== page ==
This research proposal looks at the importance of viral diversity on transmission and evolution. Viruses exist not as clonal populations but as 'swarms'of variants with mutations along the genome. Variation has not been characterised in arboviruses (arthropod-borne viruses), which require infection of a vertebrate host and a vector (such as a mosquito or tick). During infection of the mosquito there are several anatomical barriers that reduce the number of viral particles, thus a bottleneck is imposed on the virus. It is hypothesised that, upon infection of the mosquito vector, the amount of variation decreases, leading to a decreased rate of evolution in the arboviruses as compared to viruses with a single host. The rate of evolution is important to understand viral ecology and emergence. Venezuelan equine encephalitis virus (VEEV) and two natural mosquito vectors will be used to model viral variation present in wild-type transmission, and the impact that mosquito infection has on viral diversity. VEEV is of interest because it is both an important, naturally emerging virus and a potential bioweapon with no licensed vaccine or therapy. The virus circulates in Mexico and has caused outbreaks in equids and humans in the U.S. Viral diversity will be investigated using 3 specific aims. First, the bottleneck profile of the epidemic vector Psorophora confinnis will be determined compared to the bottleneck profile already determined for the enzootic vector Culex taeniopus. Secondly, the profile of intra-host variation of VEEV subtypes IE and IC will be determined upon infection of the mosquito vectors C. taeniopus and Aedes taeniorhynchus and an appropriate rodent host, individually and as part of a transmission cycle. The effect of the anatomical mosquito bottlenecks on viral diversity will be investigated using an established protocol to initiate a laboratory transmission cycle that approximates to that occurring naturally. The levels of diversity will be determined using Next Generation Sequencing technology to determine the minority populations present throughout the transmission cycle. This decrease in diversity may lead to a reduction in fitness due to stochastic effects. The level of drift caused by this decrease in diversity will be tested via an experimental transmission cycle. Thirdly, the change in the ability of the virus to complete a transmission cycle when the polymerase fidelity is increased by genetic manipulation will be examined. It is hypothesized that viral variation aids in viral survival therefore viruses mutated to exhibit high-fidelity in their replication will be used in experimental infections. It is expected that viral survival will decrease. The results of this project will enhance our understanding of arboviral population genetic dynamics occurring in the mosquito vector as well as determine the degree to which natural selection and genetic drift influence the persistence and emergence of new arboviruses. The results will translate to other emerging arboviruses such as dengue, West Nile and chikungunya, as well as provide the data to generate effective models of arbovirus emergence.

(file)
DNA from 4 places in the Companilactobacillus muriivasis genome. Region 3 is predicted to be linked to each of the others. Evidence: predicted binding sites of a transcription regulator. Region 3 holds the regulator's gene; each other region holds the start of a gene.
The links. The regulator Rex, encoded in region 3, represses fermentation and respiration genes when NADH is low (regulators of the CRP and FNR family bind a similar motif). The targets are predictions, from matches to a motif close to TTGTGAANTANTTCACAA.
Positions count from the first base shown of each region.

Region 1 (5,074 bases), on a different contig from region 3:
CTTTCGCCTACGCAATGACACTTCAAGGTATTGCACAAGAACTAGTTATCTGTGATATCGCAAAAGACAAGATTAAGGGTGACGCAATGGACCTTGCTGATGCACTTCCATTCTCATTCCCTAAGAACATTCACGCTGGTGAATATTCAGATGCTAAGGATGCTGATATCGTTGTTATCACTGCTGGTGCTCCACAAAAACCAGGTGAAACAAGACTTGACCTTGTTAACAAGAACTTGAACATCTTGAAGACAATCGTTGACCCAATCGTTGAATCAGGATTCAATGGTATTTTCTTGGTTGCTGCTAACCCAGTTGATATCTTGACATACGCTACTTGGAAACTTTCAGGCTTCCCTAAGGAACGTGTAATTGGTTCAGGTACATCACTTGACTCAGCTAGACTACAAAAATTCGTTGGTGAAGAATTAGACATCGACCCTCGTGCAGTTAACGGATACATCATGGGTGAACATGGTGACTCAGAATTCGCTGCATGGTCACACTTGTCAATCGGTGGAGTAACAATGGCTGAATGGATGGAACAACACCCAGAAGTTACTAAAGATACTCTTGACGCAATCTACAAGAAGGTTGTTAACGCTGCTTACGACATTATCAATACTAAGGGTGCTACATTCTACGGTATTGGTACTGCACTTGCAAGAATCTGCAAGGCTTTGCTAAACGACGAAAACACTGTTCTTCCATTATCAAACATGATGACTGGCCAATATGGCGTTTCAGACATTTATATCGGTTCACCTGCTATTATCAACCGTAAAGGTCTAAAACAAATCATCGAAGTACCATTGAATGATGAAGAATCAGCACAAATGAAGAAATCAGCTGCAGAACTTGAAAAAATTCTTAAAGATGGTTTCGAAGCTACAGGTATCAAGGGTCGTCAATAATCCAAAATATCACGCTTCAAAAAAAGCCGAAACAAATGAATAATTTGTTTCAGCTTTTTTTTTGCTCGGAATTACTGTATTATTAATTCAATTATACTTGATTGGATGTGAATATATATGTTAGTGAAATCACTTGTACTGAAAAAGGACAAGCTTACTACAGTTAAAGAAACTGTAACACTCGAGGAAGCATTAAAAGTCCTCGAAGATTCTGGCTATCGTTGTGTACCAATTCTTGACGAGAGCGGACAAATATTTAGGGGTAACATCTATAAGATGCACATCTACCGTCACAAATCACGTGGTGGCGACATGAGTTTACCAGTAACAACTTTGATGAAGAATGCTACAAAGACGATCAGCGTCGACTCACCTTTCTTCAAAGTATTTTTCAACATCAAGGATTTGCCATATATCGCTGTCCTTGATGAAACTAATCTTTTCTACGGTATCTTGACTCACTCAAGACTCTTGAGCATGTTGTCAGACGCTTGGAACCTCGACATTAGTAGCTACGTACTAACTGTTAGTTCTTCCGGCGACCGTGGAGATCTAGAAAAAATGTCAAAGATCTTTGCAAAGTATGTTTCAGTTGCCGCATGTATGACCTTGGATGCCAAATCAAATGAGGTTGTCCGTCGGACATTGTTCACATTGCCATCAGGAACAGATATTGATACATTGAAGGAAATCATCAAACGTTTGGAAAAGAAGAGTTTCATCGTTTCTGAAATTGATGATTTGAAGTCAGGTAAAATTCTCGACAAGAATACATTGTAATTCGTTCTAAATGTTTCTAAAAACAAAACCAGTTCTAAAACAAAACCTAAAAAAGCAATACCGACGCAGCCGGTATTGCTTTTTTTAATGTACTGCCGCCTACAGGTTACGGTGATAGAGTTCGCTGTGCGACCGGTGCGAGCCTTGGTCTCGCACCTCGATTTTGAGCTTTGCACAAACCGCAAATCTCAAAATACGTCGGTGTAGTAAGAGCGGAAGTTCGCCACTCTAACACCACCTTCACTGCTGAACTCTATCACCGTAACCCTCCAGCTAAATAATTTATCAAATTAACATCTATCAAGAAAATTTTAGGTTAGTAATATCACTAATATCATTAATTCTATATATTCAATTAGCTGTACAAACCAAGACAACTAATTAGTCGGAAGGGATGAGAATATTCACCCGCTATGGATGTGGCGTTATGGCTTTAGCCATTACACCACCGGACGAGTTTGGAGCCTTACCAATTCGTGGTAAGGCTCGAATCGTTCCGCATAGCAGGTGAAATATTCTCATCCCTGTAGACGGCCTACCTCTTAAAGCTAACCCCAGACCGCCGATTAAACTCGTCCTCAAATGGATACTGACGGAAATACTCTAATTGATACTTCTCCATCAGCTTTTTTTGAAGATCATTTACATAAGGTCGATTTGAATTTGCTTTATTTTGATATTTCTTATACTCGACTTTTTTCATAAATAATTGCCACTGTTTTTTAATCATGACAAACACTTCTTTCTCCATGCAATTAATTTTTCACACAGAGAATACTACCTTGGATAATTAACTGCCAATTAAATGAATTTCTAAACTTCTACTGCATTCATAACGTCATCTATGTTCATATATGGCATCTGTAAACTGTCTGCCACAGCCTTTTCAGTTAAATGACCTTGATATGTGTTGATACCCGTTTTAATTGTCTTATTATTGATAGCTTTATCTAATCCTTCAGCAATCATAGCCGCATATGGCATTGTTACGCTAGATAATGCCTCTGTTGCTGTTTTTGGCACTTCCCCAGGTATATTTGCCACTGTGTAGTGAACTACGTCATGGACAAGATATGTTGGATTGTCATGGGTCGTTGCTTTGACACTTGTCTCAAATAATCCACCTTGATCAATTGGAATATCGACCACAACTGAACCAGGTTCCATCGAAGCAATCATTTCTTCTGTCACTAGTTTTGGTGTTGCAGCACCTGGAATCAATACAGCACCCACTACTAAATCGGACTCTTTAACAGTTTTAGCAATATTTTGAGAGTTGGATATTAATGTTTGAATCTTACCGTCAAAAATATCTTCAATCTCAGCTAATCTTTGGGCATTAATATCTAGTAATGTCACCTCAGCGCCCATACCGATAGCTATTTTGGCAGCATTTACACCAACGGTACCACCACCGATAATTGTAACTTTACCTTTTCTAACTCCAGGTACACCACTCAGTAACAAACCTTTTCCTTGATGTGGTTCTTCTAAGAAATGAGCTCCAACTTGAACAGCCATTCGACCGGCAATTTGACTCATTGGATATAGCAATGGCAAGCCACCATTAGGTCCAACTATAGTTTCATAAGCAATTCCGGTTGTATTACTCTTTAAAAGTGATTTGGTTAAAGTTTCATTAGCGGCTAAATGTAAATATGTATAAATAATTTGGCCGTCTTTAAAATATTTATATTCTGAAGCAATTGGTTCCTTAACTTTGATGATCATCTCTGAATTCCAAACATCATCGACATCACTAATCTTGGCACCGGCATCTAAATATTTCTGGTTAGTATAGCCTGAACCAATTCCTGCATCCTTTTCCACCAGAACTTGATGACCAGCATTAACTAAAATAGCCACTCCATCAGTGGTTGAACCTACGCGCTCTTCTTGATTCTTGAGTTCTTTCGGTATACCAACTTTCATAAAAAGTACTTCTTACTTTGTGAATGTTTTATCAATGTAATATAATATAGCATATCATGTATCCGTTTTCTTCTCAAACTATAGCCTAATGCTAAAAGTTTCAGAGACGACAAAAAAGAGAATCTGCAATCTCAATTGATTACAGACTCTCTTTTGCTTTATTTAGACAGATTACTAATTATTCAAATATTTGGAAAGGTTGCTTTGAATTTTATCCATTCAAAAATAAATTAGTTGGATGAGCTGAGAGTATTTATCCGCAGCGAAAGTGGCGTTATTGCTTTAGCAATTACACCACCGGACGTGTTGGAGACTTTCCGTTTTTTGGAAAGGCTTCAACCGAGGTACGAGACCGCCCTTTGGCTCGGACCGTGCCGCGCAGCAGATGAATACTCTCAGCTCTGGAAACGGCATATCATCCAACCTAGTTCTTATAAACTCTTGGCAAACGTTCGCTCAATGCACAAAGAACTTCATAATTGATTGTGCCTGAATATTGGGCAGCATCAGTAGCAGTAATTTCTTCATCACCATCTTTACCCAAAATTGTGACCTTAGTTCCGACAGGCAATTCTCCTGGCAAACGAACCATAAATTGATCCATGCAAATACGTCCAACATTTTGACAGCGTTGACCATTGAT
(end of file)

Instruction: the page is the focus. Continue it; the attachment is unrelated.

This project investigates the under-researched area of viral diversity and how it influences the evolution and ecology of arboviruses. Specifically I intend to study the level of diversity and the factors that influence this diversity during experimental infections of Venezuelan equine encephalitis virus in the mosquito vectors and the vertebrate host, and also during a transmission cycle. This will enable better models of the emergence, evolution and persistence in the environment of other important public health arboviruses such as West Nile virus and Chikungunya virus.